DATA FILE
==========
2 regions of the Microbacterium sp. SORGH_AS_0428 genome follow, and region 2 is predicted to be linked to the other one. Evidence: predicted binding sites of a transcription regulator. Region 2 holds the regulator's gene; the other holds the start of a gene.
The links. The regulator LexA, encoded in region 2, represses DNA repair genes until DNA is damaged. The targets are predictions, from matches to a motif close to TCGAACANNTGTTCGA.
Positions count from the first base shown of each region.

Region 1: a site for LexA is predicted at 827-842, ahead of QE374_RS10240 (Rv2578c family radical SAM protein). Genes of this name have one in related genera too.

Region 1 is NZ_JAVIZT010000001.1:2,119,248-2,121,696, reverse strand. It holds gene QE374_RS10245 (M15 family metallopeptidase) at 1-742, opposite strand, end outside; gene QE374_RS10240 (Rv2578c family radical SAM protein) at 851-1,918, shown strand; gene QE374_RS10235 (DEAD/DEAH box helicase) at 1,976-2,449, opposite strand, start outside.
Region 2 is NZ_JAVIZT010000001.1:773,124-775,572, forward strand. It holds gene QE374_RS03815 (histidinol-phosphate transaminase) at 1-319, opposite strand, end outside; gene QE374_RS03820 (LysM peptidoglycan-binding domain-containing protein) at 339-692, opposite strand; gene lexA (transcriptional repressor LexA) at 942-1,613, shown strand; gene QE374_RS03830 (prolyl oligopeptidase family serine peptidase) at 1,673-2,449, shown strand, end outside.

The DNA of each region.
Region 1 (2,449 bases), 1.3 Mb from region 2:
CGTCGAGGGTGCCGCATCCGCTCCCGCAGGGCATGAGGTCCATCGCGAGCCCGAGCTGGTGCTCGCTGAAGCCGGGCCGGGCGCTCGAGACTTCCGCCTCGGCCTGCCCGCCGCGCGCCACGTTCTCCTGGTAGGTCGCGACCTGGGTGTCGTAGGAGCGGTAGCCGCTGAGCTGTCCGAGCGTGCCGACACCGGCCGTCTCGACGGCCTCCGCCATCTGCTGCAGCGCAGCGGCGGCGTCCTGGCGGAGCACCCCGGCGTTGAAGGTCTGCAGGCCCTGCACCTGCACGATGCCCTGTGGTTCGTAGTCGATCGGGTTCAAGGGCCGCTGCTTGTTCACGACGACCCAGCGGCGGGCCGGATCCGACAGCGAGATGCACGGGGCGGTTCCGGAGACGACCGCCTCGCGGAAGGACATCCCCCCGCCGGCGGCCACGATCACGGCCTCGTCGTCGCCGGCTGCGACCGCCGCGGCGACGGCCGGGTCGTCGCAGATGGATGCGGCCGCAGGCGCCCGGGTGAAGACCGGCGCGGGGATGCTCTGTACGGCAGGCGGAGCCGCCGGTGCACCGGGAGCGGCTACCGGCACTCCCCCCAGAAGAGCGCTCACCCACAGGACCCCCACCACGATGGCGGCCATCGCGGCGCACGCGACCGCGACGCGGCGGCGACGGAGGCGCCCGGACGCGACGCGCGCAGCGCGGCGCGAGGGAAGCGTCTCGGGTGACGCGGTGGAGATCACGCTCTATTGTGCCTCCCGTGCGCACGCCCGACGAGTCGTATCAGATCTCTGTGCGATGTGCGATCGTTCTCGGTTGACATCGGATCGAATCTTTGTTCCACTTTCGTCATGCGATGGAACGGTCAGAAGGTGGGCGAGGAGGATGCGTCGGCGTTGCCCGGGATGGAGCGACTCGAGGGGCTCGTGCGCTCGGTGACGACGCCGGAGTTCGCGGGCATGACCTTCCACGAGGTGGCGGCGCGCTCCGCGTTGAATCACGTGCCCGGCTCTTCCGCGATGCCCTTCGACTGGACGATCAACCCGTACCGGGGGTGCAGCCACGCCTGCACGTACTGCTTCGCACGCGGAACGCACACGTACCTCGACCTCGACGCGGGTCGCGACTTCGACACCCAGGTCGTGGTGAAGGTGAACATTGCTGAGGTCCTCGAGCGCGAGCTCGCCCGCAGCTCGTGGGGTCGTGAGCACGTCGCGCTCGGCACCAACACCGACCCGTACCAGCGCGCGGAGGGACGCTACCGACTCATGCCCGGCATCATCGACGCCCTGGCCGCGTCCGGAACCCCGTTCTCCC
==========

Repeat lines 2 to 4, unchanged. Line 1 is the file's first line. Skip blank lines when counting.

The links. The regulator LexA, encoded in region 2, represses DNA repair genes until DNA is damaged. The targets are predictions, from matches to a motif close to TCGAACANNTGTTCGA.
Positions count from the first base shown of each region.

Region 1: a site for LexA is predicted at 827-842, ahead of QE374_RS10240 (Rv2578c family radical SAM protein). Genes of this name have one in related genera too.